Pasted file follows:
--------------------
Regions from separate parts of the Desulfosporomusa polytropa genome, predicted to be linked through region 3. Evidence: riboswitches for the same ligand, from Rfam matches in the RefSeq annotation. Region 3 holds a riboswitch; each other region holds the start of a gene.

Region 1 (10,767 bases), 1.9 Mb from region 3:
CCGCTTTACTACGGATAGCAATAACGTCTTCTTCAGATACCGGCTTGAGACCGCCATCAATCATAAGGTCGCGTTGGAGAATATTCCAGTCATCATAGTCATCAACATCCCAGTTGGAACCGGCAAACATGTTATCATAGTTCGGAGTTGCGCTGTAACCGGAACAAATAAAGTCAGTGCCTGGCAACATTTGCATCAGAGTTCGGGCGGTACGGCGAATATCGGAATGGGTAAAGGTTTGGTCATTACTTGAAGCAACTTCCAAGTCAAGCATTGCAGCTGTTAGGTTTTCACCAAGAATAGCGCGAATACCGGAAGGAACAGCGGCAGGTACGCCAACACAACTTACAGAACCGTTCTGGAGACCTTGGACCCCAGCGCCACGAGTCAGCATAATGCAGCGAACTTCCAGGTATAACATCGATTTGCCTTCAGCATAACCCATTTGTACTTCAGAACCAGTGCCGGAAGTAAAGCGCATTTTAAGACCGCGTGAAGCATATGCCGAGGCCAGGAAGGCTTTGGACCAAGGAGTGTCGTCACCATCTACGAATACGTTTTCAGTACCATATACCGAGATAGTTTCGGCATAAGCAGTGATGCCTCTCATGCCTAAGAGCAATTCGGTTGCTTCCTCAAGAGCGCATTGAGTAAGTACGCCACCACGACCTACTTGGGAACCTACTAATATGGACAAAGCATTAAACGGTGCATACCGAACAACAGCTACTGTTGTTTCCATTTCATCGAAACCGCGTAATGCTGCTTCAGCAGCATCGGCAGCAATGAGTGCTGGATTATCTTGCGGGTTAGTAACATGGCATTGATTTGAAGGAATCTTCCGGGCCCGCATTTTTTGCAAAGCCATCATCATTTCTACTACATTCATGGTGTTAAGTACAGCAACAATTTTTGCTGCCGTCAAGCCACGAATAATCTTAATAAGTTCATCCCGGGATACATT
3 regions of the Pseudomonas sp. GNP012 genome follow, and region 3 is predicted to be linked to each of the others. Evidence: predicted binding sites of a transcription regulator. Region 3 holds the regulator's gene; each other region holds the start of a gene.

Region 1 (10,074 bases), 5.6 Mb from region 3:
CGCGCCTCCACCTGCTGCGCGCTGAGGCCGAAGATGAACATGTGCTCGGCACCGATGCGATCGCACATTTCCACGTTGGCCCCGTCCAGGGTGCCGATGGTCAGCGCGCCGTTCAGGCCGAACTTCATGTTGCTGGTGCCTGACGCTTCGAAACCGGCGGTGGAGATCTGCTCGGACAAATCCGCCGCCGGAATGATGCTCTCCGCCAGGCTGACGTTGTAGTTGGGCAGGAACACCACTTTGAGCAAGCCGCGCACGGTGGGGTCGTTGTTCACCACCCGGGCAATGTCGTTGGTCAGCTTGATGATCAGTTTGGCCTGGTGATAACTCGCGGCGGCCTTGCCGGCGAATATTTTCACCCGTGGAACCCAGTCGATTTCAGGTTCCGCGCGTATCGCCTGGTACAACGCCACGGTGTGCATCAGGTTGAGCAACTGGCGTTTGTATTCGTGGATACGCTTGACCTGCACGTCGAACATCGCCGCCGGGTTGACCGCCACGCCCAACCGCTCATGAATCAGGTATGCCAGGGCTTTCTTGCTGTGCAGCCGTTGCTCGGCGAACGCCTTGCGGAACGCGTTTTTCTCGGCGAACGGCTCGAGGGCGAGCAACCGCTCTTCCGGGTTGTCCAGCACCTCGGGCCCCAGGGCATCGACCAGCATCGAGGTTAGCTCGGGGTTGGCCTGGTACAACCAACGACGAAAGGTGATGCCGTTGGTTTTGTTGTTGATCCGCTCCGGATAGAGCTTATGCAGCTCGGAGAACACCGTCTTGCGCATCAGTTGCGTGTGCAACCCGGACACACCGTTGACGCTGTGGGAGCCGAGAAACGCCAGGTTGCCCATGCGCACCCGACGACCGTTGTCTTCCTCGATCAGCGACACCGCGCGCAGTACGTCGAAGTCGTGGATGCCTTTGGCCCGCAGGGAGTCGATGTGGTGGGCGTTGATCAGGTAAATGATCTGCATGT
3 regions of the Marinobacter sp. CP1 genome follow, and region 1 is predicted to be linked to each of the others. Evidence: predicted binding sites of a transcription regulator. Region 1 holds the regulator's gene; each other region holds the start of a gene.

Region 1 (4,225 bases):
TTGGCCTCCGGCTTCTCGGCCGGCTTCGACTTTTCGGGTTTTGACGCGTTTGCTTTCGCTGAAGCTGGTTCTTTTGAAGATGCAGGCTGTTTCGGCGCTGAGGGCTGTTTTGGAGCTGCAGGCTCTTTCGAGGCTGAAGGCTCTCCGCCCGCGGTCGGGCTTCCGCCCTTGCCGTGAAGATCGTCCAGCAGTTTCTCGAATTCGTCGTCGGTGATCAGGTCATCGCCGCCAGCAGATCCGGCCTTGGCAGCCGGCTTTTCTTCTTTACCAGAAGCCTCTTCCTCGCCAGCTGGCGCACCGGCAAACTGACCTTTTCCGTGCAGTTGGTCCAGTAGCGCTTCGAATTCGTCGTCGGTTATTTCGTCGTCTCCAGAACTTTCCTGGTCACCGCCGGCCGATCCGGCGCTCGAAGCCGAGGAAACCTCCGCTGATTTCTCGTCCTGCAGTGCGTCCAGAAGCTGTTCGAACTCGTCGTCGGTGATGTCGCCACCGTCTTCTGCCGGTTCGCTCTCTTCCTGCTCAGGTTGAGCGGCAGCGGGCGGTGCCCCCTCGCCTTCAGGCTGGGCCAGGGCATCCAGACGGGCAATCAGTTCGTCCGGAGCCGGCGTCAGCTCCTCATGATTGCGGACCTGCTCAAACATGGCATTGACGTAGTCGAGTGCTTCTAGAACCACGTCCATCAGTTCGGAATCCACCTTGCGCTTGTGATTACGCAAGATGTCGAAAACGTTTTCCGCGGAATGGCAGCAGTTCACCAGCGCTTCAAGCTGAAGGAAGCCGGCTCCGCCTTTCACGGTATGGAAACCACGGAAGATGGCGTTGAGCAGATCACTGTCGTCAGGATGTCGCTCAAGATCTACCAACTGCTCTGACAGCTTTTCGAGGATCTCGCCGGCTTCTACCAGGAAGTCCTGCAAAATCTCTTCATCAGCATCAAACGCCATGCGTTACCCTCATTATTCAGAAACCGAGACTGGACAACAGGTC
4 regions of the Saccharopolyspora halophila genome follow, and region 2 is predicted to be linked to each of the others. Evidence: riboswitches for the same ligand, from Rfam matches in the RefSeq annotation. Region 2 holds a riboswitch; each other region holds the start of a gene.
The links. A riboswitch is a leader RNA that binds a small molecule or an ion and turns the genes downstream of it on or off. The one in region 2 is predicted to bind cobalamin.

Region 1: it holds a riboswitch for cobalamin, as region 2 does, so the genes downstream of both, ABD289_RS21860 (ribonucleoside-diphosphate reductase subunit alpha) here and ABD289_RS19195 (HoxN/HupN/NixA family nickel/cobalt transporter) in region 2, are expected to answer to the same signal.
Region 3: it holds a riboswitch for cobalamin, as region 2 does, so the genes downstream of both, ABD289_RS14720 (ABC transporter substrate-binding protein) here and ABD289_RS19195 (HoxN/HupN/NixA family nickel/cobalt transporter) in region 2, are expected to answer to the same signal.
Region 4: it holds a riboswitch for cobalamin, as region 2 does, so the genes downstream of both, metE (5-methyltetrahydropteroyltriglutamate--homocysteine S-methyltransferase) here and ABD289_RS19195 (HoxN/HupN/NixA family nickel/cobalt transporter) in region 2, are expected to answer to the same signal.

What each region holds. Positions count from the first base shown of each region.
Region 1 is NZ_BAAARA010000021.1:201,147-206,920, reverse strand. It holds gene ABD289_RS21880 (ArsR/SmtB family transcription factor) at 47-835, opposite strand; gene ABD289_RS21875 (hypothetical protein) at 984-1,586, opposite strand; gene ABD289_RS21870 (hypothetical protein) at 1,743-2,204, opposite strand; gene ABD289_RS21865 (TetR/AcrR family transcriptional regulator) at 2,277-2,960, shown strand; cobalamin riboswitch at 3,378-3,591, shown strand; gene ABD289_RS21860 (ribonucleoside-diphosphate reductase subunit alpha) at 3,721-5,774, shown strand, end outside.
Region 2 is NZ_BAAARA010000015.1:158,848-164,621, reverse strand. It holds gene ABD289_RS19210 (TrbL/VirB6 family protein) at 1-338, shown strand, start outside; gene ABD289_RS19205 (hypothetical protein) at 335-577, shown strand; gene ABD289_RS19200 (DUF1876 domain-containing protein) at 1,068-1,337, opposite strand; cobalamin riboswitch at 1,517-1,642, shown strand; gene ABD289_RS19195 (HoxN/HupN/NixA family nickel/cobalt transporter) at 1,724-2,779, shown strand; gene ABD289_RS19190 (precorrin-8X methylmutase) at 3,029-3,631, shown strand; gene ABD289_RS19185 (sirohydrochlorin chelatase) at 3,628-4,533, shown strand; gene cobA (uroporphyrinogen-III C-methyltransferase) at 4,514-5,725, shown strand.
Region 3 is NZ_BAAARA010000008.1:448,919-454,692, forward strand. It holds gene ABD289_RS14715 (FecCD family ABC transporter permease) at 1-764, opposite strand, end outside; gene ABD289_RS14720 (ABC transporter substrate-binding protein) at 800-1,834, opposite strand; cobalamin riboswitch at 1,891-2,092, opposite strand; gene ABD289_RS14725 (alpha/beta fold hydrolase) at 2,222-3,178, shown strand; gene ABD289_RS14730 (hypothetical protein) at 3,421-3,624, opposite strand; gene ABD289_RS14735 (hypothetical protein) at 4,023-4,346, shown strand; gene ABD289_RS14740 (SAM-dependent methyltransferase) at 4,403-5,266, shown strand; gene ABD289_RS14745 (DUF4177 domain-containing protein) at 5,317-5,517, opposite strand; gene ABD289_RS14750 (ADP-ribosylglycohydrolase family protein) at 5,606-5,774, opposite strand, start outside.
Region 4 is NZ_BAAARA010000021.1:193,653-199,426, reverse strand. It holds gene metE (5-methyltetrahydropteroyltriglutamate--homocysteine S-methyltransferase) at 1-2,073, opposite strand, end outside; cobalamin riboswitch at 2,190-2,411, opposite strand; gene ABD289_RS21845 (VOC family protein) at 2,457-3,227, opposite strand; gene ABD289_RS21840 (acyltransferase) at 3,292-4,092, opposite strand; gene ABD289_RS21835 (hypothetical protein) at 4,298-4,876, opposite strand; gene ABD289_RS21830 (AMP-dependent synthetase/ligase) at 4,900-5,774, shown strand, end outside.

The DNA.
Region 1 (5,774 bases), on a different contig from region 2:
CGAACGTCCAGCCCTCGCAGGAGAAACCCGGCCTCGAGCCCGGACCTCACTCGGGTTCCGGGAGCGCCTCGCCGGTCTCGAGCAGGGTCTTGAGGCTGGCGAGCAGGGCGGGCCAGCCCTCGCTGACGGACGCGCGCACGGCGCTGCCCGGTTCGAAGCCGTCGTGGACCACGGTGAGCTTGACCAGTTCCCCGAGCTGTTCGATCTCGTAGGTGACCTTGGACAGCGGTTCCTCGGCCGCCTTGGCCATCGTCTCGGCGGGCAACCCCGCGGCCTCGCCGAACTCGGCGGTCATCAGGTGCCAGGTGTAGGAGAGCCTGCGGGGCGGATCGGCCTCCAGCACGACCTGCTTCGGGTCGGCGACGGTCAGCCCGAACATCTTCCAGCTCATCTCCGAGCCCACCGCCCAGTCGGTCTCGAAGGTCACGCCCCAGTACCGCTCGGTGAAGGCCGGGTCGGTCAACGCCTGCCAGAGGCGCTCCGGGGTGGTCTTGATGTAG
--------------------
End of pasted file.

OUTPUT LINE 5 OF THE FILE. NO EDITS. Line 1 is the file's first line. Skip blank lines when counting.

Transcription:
Region 1 (10,074 bases), 5.6 Mb from region 3: